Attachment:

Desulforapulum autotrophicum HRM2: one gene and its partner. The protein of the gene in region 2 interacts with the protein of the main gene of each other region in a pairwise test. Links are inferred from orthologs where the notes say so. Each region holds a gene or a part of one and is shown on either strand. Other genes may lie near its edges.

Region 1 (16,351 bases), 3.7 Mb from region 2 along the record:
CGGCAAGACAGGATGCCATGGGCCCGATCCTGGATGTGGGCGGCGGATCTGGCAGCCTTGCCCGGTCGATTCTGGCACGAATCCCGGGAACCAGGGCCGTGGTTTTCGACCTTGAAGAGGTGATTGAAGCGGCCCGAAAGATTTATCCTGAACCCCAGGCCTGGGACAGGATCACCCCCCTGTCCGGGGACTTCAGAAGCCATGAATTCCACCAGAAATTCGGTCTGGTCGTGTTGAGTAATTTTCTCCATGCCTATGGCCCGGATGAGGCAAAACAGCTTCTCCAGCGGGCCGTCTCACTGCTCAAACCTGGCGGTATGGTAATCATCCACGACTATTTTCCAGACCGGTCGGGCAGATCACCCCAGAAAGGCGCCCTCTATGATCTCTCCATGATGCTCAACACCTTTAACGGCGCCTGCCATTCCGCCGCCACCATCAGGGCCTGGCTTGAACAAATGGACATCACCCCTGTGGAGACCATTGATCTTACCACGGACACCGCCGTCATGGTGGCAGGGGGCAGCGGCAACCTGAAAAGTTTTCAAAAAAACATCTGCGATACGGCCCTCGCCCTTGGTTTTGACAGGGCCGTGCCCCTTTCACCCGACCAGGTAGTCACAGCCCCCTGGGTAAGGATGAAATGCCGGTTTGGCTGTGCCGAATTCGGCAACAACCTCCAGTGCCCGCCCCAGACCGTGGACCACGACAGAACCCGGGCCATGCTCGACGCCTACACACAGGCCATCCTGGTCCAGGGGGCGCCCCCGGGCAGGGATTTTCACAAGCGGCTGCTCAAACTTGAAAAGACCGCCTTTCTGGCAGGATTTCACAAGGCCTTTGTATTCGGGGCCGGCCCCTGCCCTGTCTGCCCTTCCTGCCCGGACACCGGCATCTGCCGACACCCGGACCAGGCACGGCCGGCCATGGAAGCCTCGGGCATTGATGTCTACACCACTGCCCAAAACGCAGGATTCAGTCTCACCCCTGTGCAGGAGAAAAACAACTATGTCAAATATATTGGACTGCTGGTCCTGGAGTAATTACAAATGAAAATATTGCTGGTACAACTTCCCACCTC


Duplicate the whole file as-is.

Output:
Desulforapulum autotrophicum HRM2: one gene and its partner. The protein of the gene in region 2 interacts with the protein of the main gene of each other region in a pairwise test. Links are inferred from orthologs where the notes say so. Each region holds a gene or a part of one and is shown on either strand. Other genes may lie near its edges.

Region 1 (16,351 bases), 3.7 Mb from region 2 along the record:
CGGCAAGACAGGATGCCATGGGCCCGATCCTGGATGTGGGCGGCGGATCTGGCAGCCTTGCCCGGTCGATTCTGGCACGAATCCCGGGAACCAGGGCCGTGGTTTTCGACCTTGAAGAGGTGATTGAAGCGGCCCGAAAGATTTATCCTGAACCCCAGGCCTGGGACAGGATCACCCCCCTGTCCGGGGACTTCAGAAGCCATGAATTCCACCAGAAATTCGGTCTGGTCGTGTTGAGTAATTTTCTCCATGCCTATGGCCCGGATGAGGCAAAACAGCTTCTCCAGCGGGCCGTCTCACTGCTCAAACCTGGCGGTATGGTAATCATCCACGACTATTTTCCAGACCGGTCGGGCAGATCACCCCAGAAAGGCGCCCTCTATGATCTCTCCATGATGCTCAACACCTTTAACGGCGCCTGCCATTCCGCCGCCACCATCAGGGCCTGGCTTGAACAAATGGACATCACCCCTGTGGAGACCATTGATCTTACCACGGACACCGCCGTCATGGTGGCAGGGGGCAGCGGCAACCTGAAAAGTTTTCAAAAAAACATCTGCGATACGGCCCTCGCCCTTGGTTTTGACAGGGCCGTGCCCCTTTCACCCGACCAGGTAGTCACAGCCCCCTGGGTAAGGATGAAATGCCGGTTTGGCTGTGCCGAATTCGGCAACAACCTCCAGTGCCCGCCCCAGACCGTGGACCACGACAGAACCCGGGCCATGCTCGACGCCTACACACAGGCCATCCTGGTCCAGGGGGCGCCCCCGGGCAGGGATTTTCACAAGCGGCTGCTCAAACTTGAAAAGACCGCCTTTCTGGCAGGATTTCACAAGGCCTTTGTATTCGGGGCCGGCCCCTGCCCTGTCTGCCCTTCCTGCCCGGACACCGGCATCTGCCGACACCCGGACCAGGCACGGCCGGCCATGGAAGCCTCGGGCATTGATGTCTACACCACTGCCCAAAACGCAGGATTCAGTCTCACCCCTGTGCAGGAGAAAAACAACTATGTCAAATATATTGGACTGCTGGTCCTGGAGTAATTACAAATGAAAATATTGCTGGTACAACTTCCCACCTC